Silk road

To live in the woods, even for forty years, is to be outnumbered. You learn a kind of patience. When we first moved here as kids, we started a natural history museum in the shed, but after a while it began to seem redundant. Now, I only collect leaves that have been skeletonized by insects, the remaining veins as delicate as lace.

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What do you picture when you hear the word jinx? I see an ordinary tree – an ash, for instance. Something almost human, yet immune to grief & capable of sex only by proxy – through the wind, for instance, or some six-legged go-between. The pioneers went after trees with a fury, felling far more than they needed just to keep the darkness at bay. A century ago, during the Appalachian lumber boom, trees too massive for the sawmills to handle were blown apart by dynamite & left to rot.

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Trees were cut down because they were not people. Wolves were shot because they were not dogs.

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When the wind rustles in the trees, said the Delaware Indian orator to the governor of Pennsylvania, we fear not. The phrase silk road probably meant nothing to him, yet it had so much to do with how Europeans came to be here, putting their names on the forest. Leave one acre of trees, William Penn had decreed, for every five acres cleared, especially to preserve oak and mulberries, for silk and shipping.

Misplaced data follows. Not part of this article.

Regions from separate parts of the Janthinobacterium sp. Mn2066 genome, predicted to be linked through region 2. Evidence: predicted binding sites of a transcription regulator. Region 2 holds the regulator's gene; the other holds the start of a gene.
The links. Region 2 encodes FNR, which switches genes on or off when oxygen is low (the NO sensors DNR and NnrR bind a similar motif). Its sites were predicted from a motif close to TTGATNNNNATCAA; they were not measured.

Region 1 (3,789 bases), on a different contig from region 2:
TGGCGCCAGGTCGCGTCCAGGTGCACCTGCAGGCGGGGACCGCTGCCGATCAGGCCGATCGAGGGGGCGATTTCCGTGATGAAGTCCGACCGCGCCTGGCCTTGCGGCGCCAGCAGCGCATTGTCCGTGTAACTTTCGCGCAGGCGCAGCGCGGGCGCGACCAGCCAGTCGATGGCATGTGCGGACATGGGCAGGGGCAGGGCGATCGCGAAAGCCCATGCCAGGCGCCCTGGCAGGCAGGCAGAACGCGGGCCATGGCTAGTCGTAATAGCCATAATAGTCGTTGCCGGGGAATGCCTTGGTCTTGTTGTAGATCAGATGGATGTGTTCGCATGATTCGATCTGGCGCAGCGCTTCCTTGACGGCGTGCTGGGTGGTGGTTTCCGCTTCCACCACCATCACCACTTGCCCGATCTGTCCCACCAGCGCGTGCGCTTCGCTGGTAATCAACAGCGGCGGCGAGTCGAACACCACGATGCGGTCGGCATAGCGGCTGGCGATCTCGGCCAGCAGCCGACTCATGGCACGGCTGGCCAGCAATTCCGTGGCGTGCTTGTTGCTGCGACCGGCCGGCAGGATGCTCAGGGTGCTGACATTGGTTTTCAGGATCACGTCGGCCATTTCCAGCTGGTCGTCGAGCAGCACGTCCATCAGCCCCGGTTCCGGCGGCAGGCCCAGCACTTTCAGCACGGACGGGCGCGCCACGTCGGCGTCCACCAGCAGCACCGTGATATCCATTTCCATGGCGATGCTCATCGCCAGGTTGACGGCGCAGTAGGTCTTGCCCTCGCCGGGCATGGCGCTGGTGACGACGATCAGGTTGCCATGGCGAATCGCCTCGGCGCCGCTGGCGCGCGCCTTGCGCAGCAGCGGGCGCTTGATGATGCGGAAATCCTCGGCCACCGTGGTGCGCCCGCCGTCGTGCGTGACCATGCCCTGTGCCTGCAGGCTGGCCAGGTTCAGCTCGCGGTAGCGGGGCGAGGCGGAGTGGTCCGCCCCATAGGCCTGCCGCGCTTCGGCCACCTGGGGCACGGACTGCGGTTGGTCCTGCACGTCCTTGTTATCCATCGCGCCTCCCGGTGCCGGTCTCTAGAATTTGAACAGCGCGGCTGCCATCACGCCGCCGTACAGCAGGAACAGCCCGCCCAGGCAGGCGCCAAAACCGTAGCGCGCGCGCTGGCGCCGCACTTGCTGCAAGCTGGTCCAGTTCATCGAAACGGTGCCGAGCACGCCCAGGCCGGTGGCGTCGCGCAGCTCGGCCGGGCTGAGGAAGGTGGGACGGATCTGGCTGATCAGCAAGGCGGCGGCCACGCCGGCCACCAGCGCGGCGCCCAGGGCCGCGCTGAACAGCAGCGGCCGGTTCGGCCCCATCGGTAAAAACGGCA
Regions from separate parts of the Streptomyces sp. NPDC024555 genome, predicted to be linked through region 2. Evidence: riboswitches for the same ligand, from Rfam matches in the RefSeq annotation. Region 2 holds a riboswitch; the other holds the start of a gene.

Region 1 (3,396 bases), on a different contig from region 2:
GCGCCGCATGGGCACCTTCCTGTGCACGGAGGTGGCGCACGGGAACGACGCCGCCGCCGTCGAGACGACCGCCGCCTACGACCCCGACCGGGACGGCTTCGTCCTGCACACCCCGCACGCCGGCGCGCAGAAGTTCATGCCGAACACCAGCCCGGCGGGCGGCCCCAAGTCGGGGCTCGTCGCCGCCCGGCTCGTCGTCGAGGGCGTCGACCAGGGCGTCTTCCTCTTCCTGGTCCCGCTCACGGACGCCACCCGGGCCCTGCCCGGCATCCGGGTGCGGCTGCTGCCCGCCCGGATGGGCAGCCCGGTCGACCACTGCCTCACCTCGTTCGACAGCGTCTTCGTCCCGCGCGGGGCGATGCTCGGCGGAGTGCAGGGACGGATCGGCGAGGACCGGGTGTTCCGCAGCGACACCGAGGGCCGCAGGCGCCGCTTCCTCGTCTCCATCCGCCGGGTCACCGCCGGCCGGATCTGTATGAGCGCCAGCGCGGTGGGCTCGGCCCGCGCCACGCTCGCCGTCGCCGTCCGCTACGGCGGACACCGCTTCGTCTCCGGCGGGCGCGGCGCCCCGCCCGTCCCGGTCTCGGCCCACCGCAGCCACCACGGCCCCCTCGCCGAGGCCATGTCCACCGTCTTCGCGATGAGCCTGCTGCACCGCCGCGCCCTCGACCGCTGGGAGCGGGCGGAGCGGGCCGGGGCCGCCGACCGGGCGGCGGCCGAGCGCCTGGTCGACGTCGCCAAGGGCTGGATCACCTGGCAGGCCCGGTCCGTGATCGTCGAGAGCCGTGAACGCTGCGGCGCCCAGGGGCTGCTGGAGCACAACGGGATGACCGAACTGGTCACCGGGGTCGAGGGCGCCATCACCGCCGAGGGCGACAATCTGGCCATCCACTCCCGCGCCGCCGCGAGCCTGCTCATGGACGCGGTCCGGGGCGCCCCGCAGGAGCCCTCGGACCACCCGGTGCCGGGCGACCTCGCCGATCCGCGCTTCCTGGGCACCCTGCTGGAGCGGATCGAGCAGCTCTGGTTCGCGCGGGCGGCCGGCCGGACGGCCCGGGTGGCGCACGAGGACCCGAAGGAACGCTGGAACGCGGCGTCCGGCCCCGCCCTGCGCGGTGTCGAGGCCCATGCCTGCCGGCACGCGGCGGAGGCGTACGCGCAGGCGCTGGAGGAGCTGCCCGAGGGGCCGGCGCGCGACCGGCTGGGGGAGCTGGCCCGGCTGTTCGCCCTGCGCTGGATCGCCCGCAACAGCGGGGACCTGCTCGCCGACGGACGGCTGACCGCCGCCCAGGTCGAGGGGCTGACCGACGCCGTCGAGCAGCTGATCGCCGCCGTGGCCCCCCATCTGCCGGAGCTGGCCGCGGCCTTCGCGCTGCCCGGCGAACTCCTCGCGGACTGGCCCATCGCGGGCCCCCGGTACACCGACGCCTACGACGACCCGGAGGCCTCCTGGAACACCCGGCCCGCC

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I remember where the bee tree stood, how it hummed when you thumped on it. A big black locust with a few, scruffy branches still living. One summer night, the bears came & climbed it & ripped it open.

I remember bushwhacking to the base of a huge oak on the side of a ravine, a regular pilgrimage in my early teens. You had to pass through a grapevine anteroom, crawling on hands & knees.

I remember when the gypsy moth caterpillars – refugees from a long-ago, failed experiment to breed a more voracious silkworm – first ballooned in on their streamers of silk, following the ridgelines down the Appalachians, killing the oaks.

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The catalog for Victoria’s Secret is printed on paper made in part from the mixed mesophytic forest of the southern Appalachians – the richest temperate forest on earth. What the hell is so special about silk, that bare skin isn’t enough?

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I can show you a rotting hulk encrusted with lichens, half-hidden in ferns. I still feel the absence of that dark trunk, its portion of silence, that map of open veins against the sky.

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Please consider supporting the campaign against Victoria’s Secret: here’s how. You can still shop at VS; simply buy on-line – and send a fax to the CEO. (But remember – organic cotton is way sexier!)

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Dave Bonta (bio) crowd-sources his problems by following his gut, which he shares with 100 trillion of his closest microbial friends — a close-knit, symbiotic community comprising several thousand species of bacteria, fungi, and protozoa. In a similarly collaborative fashion, all of Dave's writing is available for reuse and creative remix under a Creative Commons Attribution-ShareAlike 3.0 United States License. For attribution in printed material, his name (Dave Bonta) will suffice, but for web use, please link back to the original. Contact him for permission to waive the "share alike" provision (e.g. for use in a conventionally copyrighted work).

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